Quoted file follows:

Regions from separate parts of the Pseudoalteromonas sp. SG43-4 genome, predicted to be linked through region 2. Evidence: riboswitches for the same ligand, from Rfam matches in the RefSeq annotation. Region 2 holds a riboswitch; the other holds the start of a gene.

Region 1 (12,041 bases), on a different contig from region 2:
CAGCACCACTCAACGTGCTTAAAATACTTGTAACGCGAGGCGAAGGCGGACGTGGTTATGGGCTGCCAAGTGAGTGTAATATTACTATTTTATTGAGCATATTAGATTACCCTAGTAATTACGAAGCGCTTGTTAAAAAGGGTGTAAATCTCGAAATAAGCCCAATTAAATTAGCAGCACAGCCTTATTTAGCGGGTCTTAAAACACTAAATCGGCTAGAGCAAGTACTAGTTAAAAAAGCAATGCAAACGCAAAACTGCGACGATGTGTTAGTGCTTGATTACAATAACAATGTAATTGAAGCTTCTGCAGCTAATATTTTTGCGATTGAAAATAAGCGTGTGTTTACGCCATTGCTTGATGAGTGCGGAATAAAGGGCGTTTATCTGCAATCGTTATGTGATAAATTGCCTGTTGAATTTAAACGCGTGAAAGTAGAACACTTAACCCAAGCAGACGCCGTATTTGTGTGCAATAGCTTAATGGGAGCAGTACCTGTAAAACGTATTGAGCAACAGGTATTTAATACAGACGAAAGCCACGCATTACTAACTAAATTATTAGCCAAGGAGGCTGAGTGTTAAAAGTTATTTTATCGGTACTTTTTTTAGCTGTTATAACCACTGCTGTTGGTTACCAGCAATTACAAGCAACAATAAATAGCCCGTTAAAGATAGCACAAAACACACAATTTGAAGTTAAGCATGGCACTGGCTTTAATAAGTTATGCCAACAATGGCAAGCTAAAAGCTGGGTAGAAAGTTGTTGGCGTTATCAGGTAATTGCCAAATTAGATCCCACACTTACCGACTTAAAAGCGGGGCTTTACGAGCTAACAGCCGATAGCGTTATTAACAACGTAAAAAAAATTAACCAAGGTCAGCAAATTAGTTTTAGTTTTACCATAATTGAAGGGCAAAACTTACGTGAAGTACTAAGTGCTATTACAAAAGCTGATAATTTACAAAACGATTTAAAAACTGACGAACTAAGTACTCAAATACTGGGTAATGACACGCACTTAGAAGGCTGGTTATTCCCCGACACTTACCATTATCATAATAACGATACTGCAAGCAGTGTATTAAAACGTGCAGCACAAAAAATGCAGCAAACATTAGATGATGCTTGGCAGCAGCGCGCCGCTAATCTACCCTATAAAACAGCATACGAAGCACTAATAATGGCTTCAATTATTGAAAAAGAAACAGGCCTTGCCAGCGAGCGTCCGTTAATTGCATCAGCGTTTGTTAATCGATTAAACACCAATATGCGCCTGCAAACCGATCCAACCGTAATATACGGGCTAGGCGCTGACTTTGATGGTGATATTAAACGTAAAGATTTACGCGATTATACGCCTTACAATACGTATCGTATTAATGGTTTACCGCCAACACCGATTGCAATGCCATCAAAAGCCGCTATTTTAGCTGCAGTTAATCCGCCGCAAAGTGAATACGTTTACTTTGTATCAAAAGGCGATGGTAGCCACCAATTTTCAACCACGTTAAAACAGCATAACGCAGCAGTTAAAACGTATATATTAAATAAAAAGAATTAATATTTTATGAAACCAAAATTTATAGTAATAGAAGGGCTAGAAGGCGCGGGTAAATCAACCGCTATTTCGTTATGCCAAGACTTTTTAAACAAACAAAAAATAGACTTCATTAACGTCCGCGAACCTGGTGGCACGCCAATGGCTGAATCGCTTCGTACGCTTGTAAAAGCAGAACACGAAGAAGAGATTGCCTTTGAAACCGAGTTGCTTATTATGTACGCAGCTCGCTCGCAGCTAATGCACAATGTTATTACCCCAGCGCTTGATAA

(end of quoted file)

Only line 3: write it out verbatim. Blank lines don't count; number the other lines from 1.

CAGCACCACTCAACGTGCTTAAAATACTTGTAACGCGAGGCGAAGGCGGACGTGGTTATGGGCTGCCAAGTGAGTGTAATATTACTATTTTATTGAGCATATTAGATTACCCTAGTAATTACGAAGCGCTTGTTAAAAAGGGTGTAAATCTCGAAATAAGCCCAATTAAATTAGCAGCACAGCCTTATTTAGCGGGTCTTAAAACACTAAATCGGCTAGAGCAAGTACTAGTTAAAAAAGCAATGCAAACGCAAAACTGCGACGATGTGTTAGTGCTTGATTACAATAACAATGTAATTGAAGCTTCTGCAGCTAATATTTTTGCGATTGAAAATAAGCGTGTGTTTACGCCATTGCTTGATGAGTGCGGAATAAAGGGCGTTTATCTGCAATCGTTATGTGATAAATTGCCTGTTGAATTTAAACGCGTGAAAGTAGAACACTTAACCCAAGCAGACGCCGTATTTGTGTGCAATAGCTTAATGGGAGCAGTACCTGTAAAACGTATTGAGCAACAGGTATTTAATACAGACGAAAGCCACGCATTACTAACTAAATTATTAGCCAAGGAGGCTGAGTGTTAAAAGTTATTTTATCGGTACTTTTTTTAGCTGTTATAACCACTGCTGTTGGTTACCAGCAATTACAAGCAACAATAAATAGCCCGTTAAAGATAGCACAAAACACACAATTTGAAGTTAAGCATGGCACTGGCTTTAATAAGTTATGCCAACAATGGCAAGCTAAAAGCTGGGTAGAAAGTTGTTGGCGTTATCAGGTAATTGCCAAATTAGATCCCACACTTACCGACTTAAAAGCGGGGCTTTACGAGCTAACAGCCGATAGCGTTATTAACAACGTAAAAAAAATTAACCAAGGTCAGCAAATTAGTTTTAGTTTTACCATAATTGAAGGGCAAAACTTACGTGAAGTACTAAGTGCTATTACAAAAGCTGATAATTTACAAAACGATTTAAAAACTGACGAACTAAGTACTCAAATACTGGGTAATGACACGCACTTAGAAGGCTGGTTATTCCCCGACACTTACCATTATCATAATAACGATACTGCAAGCAGTGTATTAAAACGTGCAGCACAAAAAATGCAGCAAACATTAGATGATGCTTGGCAGCAGCGCGCCGCTAATCTACCCTATAAAACAGCATACGAAGCACTAATAATGGCTTCAATTATTGAAAAAGAAACAGGCCTTGCCAGCGAGCGTCCGTTAATTGCATCAGCGTTTGTTAATCGATTAAACACCAATATGCGCCTGCAAACCGATCCAACCGTAATATACGGGCTAGGCGCTGACTTTGATGGTGATATTAAACGTAAAGATTTACGCGATTATACGCCTTACAATACGTATCGTATTAATGGTTTACCGCCAACACCGATTGCAATGCCATCAAAAGCCGCTATTTTAGCTGCAGTTAATCCGCCGCAAAGTGAATACGTTTACTTTGTATCAAAAGGCGATGGTAGCCACCAATTTTCAACCACGTTAAAACAGCATAACGCAGCAGTTAAAACGTATATATTAAATAAAAAGAATTAATATTTTATGAAACCAAAATTTATAGTAATAGAAGGGCTAGAAGGCGCGGGTAAATCAACCGCTATTTCGTTATGCCAAGACTTTTTAAACAAACAAAAAATAGACTTCATTAACGTCCGCGAACCTGGTGGCACGCCAATGGCTGAATCGCTTCGTACGCTTGTAAAAGCAGAACACGAAGAAGAGATTGCCTTTGAAACCGAGTTGCTTATTATGTACGCAGCTCGCTCGCAGCTAATGCACAATGTTATTACCCCAGCGCTTGATAA